Dr Cowcher’s review of Delinda Collier’s book Repainting the Walls of Lunda: Information Colonialism and Angolan Art (University of Minnesota Press, 2016) was published in African Studies Quarterly in November.

Prof. Kathryn M. Rudy delivered lectures at four conferences. On 14 November 2018, she addressed FARO (the Vlaams steunpunt voor cultureel erfgoed, or Flemish support point for cultural heritage) in Brussels, in conjunction with the European Year of Cultural Heritage, with the keynote lecture titled ‘Why the Matter of Medieval Manuscripts Matters to Cultural Heritage’.

At the symposium Rediscovered: new technologies on historical artifacts at the University of Leiden, 16 November 2018, Prof. Rudy gave one of the two keynotes. Her lecture was called ‘Four technologies to spy on the past’. A blog post summarises the ideas exchanged that day.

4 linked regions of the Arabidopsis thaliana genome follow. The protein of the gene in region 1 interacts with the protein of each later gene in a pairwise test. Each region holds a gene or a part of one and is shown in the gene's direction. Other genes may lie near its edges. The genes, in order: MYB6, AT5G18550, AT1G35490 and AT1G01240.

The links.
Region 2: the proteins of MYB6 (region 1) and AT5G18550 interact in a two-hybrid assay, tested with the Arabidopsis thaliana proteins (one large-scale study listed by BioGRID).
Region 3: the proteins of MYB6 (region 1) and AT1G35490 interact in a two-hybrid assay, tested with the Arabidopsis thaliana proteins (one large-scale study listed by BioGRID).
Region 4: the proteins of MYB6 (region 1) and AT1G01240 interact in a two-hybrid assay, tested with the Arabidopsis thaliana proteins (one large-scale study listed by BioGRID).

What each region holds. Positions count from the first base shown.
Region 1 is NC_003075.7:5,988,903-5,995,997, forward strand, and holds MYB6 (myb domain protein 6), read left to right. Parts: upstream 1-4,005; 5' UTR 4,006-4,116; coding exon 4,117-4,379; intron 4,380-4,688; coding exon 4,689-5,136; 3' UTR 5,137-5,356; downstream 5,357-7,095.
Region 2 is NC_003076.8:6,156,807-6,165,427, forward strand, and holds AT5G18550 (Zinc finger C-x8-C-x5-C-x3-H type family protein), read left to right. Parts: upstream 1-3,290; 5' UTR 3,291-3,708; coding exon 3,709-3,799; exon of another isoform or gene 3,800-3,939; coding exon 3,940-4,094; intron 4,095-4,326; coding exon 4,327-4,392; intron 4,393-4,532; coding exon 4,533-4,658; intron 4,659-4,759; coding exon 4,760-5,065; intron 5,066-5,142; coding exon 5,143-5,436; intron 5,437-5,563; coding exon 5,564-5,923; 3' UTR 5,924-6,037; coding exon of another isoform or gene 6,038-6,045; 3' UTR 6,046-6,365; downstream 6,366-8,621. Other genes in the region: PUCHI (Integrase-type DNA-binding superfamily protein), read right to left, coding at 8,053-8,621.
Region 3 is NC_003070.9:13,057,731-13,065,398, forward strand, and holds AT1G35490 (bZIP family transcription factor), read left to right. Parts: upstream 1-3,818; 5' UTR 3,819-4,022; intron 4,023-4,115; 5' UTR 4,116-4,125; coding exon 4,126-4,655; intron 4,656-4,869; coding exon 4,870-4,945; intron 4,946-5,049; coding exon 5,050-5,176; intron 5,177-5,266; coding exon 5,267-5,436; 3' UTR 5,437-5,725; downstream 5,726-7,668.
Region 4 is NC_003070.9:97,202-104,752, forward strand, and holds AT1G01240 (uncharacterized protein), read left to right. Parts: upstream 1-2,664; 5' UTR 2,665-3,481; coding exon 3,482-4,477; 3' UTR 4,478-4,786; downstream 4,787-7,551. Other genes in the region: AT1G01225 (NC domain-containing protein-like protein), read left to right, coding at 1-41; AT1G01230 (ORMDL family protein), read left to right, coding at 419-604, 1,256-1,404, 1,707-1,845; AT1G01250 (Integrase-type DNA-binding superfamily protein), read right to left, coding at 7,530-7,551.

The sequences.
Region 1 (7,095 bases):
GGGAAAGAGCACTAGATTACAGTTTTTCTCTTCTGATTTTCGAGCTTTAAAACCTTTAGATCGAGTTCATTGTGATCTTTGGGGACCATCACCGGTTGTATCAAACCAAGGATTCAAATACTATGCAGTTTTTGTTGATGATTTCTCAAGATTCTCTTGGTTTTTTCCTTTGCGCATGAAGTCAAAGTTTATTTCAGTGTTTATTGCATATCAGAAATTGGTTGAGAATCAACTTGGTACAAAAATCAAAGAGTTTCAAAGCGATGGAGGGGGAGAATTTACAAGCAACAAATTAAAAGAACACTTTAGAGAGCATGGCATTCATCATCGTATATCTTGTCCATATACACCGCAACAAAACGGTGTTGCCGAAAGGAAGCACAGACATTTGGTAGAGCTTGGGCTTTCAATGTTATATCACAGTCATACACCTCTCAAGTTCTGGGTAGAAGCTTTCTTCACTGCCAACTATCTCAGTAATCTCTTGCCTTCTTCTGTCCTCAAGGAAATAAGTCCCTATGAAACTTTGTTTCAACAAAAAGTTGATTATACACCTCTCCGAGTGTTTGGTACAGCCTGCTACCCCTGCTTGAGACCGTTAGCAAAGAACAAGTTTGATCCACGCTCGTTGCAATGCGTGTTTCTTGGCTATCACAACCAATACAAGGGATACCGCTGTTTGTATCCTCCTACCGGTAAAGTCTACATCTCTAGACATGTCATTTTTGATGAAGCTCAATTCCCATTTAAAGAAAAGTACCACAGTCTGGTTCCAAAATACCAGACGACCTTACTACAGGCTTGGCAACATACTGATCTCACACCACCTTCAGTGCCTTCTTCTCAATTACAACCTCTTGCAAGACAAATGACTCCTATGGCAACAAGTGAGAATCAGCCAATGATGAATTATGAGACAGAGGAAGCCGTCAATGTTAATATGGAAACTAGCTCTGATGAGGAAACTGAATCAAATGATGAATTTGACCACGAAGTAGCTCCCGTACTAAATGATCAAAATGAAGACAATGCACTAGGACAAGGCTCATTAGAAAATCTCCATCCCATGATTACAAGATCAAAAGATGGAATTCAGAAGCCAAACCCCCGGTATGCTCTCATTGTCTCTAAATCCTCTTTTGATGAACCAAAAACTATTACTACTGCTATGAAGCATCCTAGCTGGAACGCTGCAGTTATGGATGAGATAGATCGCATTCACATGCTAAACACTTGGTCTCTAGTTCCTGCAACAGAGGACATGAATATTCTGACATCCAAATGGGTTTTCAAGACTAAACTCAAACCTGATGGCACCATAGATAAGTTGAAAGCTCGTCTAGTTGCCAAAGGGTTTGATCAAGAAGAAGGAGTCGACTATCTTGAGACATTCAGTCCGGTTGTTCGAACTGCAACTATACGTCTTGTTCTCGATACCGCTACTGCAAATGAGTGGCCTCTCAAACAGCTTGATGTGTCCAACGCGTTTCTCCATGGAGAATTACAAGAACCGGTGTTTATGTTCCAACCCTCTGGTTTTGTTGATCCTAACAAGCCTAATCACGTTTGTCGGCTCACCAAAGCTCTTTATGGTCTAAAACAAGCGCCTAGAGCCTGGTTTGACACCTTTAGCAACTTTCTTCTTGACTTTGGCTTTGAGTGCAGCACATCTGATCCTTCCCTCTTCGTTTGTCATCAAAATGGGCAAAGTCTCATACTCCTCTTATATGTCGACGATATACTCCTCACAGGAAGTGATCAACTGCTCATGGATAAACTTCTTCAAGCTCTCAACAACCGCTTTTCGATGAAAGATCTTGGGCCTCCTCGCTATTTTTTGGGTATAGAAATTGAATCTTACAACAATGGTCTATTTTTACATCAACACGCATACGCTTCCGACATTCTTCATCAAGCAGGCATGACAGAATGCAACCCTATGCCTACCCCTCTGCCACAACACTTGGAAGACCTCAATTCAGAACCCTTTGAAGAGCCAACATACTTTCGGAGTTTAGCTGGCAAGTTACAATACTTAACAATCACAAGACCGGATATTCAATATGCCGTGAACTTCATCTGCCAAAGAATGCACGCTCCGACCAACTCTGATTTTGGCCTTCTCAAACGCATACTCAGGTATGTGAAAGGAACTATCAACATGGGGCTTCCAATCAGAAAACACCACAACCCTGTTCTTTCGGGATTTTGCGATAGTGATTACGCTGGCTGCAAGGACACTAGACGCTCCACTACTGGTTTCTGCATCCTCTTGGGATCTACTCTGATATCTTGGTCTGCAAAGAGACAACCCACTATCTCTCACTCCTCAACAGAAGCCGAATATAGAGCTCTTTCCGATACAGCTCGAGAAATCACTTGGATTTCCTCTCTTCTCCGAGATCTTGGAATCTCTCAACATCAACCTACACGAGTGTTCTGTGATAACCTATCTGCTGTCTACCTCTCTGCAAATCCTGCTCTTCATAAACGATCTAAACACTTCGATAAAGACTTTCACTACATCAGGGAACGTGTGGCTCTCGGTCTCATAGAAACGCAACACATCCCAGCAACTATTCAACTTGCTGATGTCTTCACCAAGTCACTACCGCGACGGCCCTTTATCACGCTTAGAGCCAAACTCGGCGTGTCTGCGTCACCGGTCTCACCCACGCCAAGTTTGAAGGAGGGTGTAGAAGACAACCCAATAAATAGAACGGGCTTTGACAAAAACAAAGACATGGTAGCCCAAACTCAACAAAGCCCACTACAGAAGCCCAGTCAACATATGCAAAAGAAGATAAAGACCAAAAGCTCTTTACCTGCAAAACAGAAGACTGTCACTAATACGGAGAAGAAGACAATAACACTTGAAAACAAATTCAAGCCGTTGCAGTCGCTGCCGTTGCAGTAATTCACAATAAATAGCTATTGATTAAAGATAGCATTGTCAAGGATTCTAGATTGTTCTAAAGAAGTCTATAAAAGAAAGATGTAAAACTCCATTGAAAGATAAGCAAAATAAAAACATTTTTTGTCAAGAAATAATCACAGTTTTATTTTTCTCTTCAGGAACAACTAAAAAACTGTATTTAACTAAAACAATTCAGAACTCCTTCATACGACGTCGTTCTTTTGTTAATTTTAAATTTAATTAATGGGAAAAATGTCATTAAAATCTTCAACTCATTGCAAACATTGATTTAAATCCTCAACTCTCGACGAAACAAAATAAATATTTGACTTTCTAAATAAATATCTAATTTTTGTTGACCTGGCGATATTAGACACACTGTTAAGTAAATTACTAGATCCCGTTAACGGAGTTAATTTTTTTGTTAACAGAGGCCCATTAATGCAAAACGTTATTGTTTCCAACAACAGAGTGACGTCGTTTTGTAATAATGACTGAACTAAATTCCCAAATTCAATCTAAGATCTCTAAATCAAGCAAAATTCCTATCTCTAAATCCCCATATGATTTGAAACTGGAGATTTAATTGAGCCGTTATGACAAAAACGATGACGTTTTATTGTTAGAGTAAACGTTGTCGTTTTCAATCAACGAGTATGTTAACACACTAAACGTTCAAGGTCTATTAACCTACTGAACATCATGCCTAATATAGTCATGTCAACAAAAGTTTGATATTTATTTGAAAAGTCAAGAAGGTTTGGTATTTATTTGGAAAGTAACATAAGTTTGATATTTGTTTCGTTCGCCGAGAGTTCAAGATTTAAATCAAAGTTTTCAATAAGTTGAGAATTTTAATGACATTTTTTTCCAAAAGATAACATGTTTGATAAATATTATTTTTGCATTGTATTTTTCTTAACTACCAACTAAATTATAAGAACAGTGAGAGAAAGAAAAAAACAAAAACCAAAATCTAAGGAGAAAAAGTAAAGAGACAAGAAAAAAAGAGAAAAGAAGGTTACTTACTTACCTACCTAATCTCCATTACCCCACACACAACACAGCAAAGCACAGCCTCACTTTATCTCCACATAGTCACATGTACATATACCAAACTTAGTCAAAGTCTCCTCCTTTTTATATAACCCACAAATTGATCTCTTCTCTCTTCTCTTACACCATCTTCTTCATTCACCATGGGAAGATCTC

At the conference I, Mary of Guelders. The Duchess and her Extraordinary Prayer Book, organised by Radboud Universiteit, together with the Museum Het Valkhof and the Staatsbibliotheek in Berlin on 24 November 2018, Prof. Rudy gave the keynote titled ‘Signs of Wear and Added Texts in the Hours of Mary of Guelders’. The recorded lecture is available online.

On 11 December in London, at conference called Making Stuff Happen: Archives, Researchers and Medieval Materials, Prof. Rudy gave a talk about ‘Experimental photography and new technical approaches to medieval manuscripts’. The conference was organised by Philippa Hoskin, Elizabeth New, Fergus Oakes and Hollie Morgan of The Imprint Project Team.